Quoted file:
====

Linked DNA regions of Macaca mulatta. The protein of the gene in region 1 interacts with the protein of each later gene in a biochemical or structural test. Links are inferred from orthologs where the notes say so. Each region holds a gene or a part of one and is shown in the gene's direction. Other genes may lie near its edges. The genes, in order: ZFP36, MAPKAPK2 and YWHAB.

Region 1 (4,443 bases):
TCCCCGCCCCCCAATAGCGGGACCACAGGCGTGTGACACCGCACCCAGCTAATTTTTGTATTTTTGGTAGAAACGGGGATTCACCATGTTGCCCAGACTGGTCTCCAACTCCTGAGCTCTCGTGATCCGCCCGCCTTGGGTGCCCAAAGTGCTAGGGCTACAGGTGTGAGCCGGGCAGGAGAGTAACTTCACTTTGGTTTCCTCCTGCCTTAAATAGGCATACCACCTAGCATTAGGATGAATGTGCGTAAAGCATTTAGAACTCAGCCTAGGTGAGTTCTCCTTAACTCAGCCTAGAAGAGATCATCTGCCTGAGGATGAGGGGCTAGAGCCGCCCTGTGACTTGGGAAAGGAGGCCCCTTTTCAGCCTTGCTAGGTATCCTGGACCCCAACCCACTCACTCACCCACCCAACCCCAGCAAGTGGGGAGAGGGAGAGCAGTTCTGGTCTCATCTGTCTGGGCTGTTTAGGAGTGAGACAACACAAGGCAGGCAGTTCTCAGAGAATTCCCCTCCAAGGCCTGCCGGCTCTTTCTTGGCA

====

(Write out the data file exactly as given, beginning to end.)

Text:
Linked DNA regions of Macaca mulatta. The protein of the gene in region 1 interacts with the protein of each later gene in a biochemical or structural test. Links are inferred from orthologs where the notes say so. Each region holds a gene or a part of one and is shown in the gene's direction. Other genes may lie near its edges. The genes, in order: ZFP36, MAPKAPK2 and YWHAB.

Region 1 (4,443 bases):
TCCCCGCCCCCCAATAGCGGGACCACAGGCGTGTGACACCGCACCCAGCTAATTTTTGTATTTTTGGTAGAAACGGGGATTCACCATGTTGCCCAGACTGGTCTCCAACTCCTGAGCTCTCGTGATCCGCCCGCCTTGGGTGCCCAAAGTGCTAGGGCTACAGGTGTGAGCCGGGCAGGAGAGTAACTTCACTTTGGTTTCCTCCTGCCTTAAATAGGCATACCACCTAGCATTAGGATGAATGTGCGTAAAGCATTTAGAACTCAGCCTAGGTGAGTTCTCCTTAACTCAGCCTAGAAGAGATCATCTGCCTGAGGATGAGGGGCTAGAGCCGCCCTGTGACTTGGGAAAGGAGGCCCCTTTTCAGCCTTGCTAGGTATCCTGGACCCCAACCCACTCACTCACCCACCCAACCCCAGCAAGTGGGGAGAGGGAGAGCAGTTCTGGTCTCATCTGTCTGGGCTGTTTAGGAGTGAGACAACACAAGGCAGGCAGTTCTCAGAGAATTCCCCTCCAAGGCCTGCCGGCTCTTTCTTGGCA